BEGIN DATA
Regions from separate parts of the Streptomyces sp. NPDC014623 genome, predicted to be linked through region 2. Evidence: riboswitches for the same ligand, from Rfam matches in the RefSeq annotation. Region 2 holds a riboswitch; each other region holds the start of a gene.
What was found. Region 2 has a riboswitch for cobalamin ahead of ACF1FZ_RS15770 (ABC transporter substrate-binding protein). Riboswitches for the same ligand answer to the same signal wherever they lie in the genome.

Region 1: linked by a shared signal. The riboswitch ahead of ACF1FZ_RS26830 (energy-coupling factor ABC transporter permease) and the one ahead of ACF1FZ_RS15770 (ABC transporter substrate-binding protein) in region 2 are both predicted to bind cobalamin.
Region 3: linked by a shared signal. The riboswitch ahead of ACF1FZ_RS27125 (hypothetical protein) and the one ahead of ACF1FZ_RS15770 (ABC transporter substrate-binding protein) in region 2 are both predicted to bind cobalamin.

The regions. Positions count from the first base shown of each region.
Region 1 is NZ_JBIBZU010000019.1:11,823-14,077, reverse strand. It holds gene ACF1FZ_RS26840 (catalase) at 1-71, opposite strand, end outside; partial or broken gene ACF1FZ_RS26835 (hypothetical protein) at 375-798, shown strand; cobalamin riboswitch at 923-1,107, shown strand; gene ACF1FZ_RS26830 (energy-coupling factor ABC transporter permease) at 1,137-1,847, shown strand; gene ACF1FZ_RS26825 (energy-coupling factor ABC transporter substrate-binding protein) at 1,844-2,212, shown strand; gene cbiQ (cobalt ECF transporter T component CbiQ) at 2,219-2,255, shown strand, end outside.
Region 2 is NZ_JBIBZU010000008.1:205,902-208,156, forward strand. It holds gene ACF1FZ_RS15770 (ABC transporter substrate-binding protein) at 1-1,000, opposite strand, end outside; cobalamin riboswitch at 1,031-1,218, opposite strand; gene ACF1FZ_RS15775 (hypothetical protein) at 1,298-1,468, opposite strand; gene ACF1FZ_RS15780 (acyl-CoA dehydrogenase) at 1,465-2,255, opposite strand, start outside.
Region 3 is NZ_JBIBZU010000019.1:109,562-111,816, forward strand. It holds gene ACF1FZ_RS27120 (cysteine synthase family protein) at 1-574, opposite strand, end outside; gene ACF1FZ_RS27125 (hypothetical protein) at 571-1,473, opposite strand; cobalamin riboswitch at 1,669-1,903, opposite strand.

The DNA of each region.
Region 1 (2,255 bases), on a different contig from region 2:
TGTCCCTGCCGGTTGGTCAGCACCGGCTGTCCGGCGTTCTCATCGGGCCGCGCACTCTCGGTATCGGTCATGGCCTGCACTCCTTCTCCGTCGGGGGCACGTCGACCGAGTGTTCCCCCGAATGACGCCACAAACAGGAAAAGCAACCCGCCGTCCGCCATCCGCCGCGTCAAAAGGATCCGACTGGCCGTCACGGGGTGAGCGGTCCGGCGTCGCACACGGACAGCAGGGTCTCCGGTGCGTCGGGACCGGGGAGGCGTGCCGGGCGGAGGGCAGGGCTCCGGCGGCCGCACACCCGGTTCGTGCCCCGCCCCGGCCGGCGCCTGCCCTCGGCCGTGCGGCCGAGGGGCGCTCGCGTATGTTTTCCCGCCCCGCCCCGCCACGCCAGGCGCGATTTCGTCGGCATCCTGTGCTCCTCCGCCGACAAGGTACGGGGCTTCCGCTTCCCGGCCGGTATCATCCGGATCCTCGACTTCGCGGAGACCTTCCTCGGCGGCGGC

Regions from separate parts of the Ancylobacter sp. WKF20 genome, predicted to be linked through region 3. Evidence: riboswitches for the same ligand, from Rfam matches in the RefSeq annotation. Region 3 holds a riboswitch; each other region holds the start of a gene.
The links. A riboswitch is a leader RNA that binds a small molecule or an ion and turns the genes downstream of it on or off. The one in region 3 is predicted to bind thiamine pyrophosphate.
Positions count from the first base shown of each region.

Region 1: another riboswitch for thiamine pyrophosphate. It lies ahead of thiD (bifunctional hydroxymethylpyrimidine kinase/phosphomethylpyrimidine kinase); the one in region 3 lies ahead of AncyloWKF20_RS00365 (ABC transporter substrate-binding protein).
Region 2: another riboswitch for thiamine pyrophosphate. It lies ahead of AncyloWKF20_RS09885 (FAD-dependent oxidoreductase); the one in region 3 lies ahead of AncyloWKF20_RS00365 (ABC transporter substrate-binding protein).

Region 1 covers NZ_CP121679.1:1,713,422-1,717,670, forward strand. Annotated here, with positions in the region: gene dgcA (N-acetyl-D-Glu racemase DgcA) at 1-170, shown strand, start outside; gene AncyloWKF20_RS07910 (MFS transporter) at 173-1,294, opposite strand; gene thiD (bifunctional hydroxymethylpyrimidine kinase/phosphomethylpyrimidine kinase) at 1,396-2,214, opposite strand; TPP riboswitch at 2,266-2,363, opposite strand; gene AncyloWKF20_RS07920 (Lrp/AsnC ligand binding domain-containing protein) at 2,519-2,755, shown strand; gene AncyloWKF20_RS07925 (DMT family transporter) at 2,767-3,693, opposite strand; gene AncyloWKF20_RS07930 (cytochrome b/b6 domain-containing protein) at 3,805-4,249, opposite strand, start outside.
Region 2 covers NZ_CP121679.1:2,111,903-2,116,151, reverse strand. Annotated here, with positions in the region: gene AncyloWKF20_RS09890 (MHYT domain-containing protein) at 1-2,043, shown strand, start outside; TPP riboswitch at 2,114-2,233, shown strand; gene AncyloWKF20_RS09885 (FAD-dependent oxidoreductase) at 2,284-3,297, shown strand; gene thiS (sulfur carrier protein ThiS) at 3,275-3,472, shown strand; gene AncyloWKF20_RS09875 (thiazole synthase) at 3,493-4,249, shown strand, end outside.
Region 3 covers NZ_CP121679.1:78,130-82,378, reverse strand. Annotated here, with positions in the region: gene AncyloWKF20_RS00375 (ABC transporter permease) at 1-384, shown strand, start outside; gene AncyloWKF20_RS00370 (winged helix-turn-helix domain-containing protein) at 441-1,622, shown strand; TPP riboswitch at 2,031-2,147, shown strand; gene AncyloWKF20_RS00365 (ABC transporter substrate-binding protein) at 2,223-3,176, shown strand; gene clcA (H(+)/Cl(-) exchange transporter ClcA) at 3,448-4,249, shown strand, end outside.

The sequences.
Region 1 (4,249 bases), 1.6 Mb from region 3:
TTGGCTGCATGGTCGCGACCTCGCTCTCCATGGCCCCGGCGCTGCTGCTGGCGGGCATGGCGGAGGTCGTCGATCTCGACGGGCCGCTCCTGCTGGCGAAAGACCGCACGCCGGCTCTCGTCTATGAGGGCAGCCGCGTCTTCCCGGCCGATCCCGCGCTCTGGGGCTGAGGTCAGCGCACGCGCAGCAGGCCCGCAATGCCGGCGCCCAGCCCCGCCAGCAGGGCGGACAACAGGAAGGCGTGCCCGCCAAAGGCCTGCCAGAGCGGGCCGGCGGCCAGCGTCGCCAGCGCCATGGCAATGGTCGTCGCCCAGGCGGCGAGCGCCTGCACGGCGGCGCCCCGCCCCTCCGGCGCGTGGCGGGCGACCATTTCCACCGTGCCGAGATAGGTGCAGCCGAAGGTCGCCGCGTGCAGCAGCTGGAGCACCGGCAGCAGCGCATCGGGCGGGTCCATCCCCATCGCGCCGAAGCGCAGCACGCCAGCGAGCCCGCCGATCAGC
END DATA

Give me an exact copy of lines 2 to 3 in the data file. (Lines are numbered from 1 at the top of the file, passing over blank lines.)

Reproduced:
What was found. Region 2 has a riboswitch for cobalamin ahead of ACF1FZ_RS15770 (ABC transporter substrate-binding protein). Riboswitches for the same ligand answer to the same signal wherever they lie in the genome.

Region 1: linked by a shared signal. The riboswitch ahead of ACF1FZ_RS26830 (energy-coupling factor ABC transporter permease) and the one ahead of ACF1FZ_RS15770 (ABC transporter substrate-binding protein) in region 2 are both predicted to bind cobalamin.